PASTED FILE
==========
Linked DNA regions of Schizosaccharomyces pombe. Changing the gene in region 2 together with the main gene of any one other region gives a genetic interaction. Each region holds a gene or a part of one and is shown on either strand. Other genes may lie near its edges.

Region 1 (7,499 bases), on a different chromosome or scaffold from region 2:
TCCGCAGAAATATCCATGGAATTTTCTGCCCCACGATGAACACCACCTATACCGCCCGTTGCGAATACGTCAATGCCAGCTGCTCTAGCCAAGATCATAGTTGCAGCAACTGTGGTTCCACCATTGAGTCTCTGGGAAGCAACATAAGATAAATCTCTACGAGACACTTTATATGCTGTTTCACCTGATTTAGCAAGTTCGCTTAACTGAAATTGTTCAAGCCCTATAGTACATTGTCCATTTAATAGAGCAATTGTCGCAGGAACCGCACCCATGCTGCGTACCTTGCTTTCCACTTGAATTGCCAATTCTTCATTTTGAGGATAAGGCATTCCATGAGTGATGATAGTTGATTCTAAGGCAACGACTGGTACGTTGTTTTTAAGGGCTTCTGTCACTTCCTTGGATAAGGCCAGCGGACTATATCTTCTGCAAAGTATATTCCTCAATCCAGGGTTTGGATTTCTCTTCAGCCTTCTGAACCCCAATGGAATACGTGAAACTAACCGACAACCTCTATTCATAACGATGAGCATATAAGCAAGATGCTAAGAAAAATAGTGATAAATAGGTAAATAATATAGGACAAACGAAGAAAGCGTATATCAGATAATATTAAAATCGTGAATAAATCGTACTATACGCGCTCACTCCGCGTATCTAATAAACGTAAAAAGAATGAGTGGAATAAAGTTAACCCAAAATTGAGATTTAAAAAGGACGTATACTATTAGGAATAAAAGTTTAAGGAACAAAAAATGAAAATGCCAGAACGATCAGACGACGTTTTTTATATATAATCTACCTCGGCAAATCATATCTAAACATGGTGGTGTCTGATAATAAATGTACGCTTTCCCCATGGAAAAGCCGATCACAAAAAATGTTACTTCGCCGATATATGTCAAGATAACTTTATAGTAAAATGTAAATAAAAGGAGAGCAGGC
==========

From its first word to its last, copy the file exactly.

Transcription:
Linked DNA regions of Schizosaccharomyces pombe. Changing the gene in region 2 together with the main gene of any one other region gives a genetic interaction. Each region holds a gene or a part of one and is shown on either strand. Other genes may lie near its edges.

Region 1 (7,499 bases), on a different chromosome or scaffold from region 2:
TCCGCAGAAATATCCATGGAATTTTCTGCCCCACGATGAACACCACCTATACCGCCCGTTGCGAATACGTCAATGCCAGCTGCTCTAGCCAAGATCATAGTTGCAGCAACTGTGGTTCCACCATTGAGTCTCTGGGAAGCAACATAAGATAAATCTCTACGAGACACTTTATATGCTGTTTCACCTGATTTAGCAAGTTCGCTTAACTGAAATTGTTCAAGCCCTATAGTACATTGTCCATTTAATAGAGCAATTGTCGCAGGAACCGCACCCATGCTGCGTACCTTGCTTTCCACTTGAATTGCCAATTCTTCATTTTGAGGATAAGGCATTCCATGAGTGATGATAGTTGATTCTAAGGCAACGACTGGTACGTTGTTTTTAAGGGCTTCTGTCACTTCCTTGGATAAGGCCAGCGGACTATATCTTCTGCAAAGTATATTCCTCAATCCAGGGTTTGGATTTCTCTTCAGCCTTCTGAACCCCAATGGAATACGTGAAACTAACCGACAACCTCTATTCATAACGATGAGCATATAAGCAAGATGCTAAGAAAAATAGTGATAAATAGGTAAATAATATAGGACAAACGAAGAAAGCGTATATCAGATAATATTAAAATCGTGAATAAATCGTACTATACGCGCTCACTCCGCGTATCTAATAAACGTAAAAAGAATGAGTGGAATAAAGTTAACCCAAAATTGAGATTTAAAAAGGACGTATACTATTAGGAATAAAAGTTTAAGGAACAAAAAATGAAAATGCCAGAACGATCAGACGACGTTTTTTATATATAATCTACCTCGGCAAATCATATCTAAACATGGTGGTGTCTGATAATAAATGTACGCTTTCCCCATGGAAAAGCCGATCACAAAAAATGTTACTTCGCCGATATATGTCAAGATAACTTTATAGTAAAATGTAAATAAAAGGAGAGCAGGC